Perhaps we can now see at work the wisdom of some of the earlier SCOTUS separation of powers cases where the Court held that Court of Appeals-level Article III review of administrative determinations is insufficient to satisfy the foundational guarantees of Article III.

    Logistically speaking, no COA is realistically up to the task hence the *holding* first requiring Article III district court de novo review before enforcement.

    Of course, Article III district court participation may be excused – per the SCOTUS – in a very narrow class of claims created solely by the executive and legislative branches implicating “public rights.”

    Public rights necessarily do not include any cause of action traditionally resolved at law or equity.

    And yet, patents are public rights!

    More R36 = more PTAB power. This is just the beginning.

    1. 5.1

      I am it sure that merely “implicating” public rights is enough, anony.

      That would be like being “just a little” pregnant.

      1. 5.1.1

        Not entirely sure what you are getting at, but in any event the following question just came to mind:

        Has anyone tabulated (by year) USPTO gross revenue pre and post AIA?

        A tabaulation of annual gross revenue 2007 to 2017 would be interesting . . .


          Same as budget, anony…

          The Office is a “zero-sum” game, with all money in play being derived from innovators using the system.

          Not sure how that financial aspect squares with any “public rights” doctrine, since zero public money is actually involved in patent prosecution…


            Money is motive, incentive, etc.

            More example, how much revenue does the PTAB generate?

            Where does that money go?

            Does it stay in the USPTO? Is is it diverted elsewhere outside the USPTO?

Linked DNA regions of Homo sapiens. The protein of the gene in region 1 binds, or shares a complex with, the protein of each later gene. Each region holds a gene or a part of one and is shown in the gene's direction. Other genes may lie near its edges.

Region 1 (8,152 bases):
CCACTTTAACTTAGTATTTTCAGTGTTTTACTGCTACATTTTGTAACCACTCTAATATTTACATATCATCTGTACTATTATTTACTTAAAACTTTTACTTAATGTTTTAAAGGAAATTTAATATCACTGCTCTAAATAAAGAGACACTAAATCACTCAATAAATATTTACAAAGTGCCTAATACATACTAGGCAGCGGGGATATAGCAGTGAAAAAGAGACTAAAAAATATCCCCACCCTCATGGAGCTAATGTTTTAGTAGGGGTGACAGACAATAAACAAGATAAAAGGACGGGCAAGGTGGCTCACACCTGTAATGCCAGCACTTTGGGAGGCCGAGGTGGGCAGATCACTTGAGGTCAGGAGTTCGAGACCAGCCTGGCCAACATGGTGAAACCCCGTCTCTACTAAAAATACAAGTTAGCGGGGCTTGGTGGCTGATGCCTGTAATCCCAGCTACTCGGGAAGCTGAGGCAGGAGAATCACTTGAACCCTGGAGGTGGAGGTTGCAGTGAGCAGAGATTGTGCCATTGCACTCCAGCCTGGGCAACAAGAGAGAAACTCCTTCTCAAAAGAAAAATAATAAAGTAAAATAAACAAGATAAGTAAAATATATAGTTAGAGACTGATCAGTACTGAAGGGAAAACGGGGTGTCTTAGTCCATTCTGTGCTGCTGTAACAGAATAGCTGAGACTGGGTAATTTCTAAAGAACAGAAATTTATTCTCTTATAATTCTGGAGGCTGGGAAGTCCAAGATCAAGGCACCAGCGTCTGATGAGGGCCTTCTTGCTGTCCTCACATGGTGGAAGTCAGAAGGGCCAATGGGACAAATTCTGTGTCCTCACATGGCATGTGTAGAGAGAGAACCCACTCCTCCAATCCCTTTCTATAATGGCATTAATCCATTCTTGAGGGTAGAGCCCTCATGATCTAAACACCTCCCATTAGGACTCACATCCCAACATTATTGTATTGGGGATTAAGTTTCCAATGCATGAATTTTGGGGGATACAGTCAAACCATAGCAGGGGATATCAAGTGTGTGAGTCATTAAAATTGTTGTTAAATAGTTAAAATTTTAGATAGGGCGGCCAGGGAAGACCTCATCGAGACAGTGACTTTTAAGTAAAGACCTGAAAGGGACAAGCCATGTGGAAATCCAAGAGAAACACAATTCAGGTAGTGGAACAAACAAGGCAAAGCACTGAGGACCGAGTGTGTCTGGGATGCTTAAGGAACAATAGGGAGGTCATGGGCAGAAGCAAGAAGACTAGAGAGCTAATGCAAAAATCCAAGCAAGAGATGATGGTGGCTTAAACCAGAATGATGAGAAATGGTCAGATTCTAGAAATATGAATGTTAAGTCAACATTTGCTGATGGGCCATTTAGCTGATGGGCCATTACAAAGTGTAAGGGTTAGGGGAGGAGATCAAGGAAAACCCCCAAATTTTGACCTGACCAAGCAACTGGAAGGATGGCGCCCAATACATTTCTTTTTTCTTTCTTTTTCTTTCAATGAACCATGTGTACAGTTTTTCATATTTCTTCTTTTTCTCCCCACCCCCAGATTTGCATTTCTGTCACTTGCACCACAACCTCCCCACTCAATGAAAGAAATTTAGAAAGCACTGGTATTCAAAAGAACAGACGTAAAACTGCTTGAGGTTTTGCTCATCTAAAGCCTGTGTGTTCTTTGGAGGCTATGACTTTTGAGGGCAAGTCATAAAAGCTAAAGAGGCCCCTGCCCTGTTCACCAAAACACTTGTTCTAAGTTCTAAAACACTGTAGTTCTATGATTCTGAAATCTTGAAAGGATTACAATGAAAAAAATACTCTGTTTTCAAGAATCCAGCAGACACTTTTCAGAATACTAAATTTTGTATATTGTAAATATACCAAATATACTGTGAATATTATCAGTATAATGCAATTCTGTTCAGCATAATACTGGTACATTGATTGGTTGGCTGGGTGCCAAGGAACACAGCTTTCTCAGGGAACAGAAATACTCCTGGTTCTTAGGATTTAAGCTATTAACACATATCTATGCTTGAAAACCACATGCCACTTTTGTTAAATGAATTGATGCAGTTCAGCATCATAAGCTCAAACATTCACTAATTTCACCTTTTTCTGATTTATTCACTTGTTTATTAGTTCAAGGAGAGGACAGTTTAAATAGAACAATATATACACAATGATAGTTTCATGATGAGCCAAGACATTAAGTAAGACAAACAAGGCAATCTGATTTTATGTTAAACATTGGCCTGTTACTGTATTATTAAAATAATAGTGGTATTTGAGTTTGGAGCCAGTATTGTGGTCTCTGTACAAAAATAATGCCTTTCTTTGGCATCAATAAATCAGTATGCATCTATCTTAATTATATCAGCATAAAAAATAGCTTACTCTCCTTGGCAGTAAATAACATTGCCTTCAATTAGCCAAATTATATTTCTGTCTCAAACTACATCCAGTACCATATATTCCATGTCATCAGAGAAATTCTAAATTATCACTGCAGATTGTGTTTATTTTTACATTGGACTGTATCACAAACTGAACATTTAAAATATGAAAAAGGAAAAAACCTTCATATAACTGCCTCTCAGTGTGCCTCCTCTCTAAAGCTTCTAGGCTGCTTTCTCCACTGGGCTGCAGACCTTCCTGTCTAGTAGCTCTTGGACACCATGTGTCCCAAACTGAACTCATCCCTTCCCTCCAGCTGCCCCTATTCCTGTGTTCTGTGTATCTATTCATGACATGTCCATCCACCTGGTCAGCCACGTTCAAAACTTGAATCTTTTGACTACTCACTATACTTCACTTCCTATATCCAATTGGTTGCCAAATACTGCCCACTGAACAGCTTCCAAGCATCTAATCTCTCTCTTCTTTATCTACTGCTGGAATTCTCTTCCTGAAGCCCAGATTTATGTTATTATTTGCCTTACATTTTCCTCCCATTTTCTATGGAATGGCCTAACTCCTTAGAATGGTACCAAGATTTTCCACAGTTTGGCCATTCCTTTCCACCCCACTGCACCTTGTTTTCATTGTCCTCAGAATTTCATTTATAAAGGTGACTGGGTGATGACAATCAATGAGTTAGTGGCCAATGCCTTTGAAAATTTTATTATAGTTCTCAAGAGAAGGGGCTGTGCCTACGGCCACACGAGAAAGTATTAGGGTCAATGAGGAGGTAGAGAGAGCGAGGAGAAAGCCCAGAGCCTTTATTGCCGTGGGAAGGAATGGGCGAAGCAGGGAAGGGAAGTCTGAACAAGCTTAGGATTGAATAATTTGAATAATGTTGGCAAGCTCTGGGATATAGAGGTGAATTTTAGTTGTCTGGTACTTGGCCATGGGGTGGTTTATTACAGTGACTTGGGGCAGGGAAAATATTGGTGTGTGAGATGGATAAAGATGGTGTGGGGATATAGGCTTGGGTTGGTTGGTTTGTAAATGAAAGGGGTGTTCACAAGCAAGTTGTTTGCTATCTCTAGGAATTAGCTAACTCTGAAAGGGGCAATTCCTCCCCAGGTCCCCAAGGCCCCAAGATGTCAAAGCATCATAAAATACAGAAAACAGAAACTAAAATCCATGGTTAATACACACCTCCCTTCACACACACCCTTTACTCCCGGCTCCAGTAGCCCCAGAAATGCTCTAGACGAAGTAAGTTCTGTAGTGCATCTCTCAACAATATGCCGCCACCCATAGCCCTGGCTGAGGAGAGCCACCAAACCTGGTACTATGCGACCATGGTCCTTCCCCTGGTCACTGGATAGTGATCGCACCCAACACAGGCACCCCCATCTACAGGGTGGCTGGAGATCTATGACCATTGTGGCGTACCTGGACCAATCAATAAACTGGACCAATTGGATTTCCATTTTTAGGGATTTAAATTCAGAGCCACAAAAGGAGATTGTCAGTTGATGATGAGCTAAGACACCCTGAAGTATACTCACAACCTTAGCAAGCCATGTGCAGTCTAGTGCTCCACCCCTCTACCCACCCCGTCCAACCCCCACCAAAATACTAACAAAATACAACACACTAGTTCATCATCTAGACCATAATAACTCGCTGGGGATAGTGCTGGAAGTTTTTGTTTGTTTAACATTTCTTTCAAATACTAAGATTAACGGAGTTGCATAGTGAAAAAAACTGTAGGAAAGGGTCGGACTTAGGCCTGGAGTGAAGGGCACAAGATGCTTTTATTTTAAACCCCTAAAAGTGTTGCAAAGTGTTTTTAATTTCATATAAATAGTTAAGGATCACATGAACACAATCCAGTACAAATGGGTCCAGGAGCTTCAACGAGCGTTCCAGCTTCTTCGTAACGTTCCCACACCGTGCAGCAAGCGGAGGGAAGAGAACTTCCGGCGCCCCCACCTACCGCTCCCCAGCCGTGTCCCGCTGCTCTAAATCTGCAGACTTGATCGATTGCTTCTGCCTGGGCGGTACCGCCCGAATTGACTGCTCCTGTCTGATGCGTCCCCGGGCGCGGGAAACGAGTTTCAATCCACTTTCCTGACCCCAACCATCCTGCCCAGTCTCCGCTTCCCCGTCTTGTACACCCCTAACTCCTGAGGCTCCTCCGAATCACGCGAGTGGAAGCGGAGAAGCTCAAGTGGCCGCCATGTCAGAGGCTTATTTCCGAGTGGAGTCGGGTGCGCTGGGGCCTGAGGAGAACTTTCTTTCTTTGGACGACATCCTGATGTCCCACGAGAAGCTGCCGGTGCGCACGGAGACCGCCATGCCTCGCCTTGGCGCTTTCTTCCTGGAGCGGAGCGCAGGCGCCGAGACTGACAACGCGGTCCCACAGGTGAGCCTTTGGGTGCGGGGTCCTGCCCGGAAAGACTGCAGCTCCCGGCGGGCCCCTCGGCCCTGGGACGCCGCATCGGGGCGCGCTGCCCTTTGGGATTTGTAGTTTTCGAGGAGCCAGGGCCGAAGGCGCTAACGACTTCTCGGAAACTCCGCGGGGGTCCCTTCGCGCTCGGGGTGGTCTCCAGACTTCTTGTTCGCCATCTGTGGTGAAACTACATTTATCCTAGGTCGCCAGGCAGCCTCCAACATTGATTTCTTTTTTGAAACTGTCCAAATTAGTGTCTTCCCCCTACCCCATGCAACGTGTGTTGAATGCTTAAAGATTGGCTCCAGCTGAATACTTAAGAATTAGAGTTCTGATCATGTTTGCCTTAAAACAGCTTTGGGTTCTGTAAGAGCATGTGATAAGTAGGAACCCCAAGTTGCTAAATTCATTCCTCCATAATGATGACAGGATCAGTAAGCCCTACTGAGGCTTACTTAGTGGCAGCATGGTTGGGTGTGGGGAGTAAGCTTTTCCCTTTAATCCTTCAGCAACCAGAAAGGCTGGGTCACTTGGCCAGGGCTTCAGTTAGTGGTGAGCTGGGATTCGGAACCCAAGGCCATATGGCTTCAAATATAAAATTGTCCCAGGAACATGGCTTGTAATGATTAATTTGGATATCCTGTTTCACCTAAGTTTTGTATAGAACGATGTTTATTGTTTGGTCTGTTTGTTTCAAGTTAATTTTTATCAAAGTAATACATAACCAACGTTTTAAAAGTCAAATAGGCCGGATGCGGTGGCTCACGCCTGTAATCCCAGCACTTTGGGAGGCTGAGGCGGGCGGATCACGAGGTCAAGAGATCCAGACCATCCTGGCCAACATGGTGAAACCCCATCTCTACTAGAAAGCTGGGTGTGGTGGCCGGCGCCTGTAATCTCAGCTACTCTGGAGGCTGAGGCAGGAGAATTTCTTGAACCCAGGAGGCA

Does anyone outside the USPTO and Congress even know?


              Someone should – the USPTO (including the PTAB) is not allowed to be a profit center. That’s what I meant about the budget. Of course, it has been operated as a innovator funded Federal slush fund in the past with the siphoning of diversions to the “general fund” – but that’s a whole rant in and of itself.


                So no one has the financial figures . . . never a good thing when it comes to massive, big dollar federal agencies.

                FOIA suit?

                1. Just because I don’t know who has the numbers most definitely is not the same as saying that no one has the numbers.

                  But I think I get your point and would fully agree that as an executive agency, the books should be fully open and transparent. In fact, I would add that since the AIA provided some additional power to the Office to set fees – with the positive restraint that any increase must balance out in the aggregate, there is a definite NEED to make sure the books are copacetic.

                2. After the enactment of the AIA and the rapid ascension of IPR, the USPTO became a congressional piggy bank on steroids. I know it; you know it; everyone knows it.

                  It’s time the public saw the figures.


          The USPTO for the first time seeking attorney’s fees as a mechanism for chilling district court appeals might strike some as important.

          But yes, LOL!

                1. No.

                  “The patent act’s reference to all expenses of the proceeding regardless of the outcome in section 145 is an open ended broad term that would include personnel litigation expenses jaynie lilley of the DOJ told the panel” (dyk, Prost, stoll)

                  “The USPTO has argued that is novel approach is necessary to keep up with rising costs”

                  Translation: the USPTO much prefers to play with a stacked deck before it’s R36 kangaroo court.

                  Panel is not a good draw for Irell.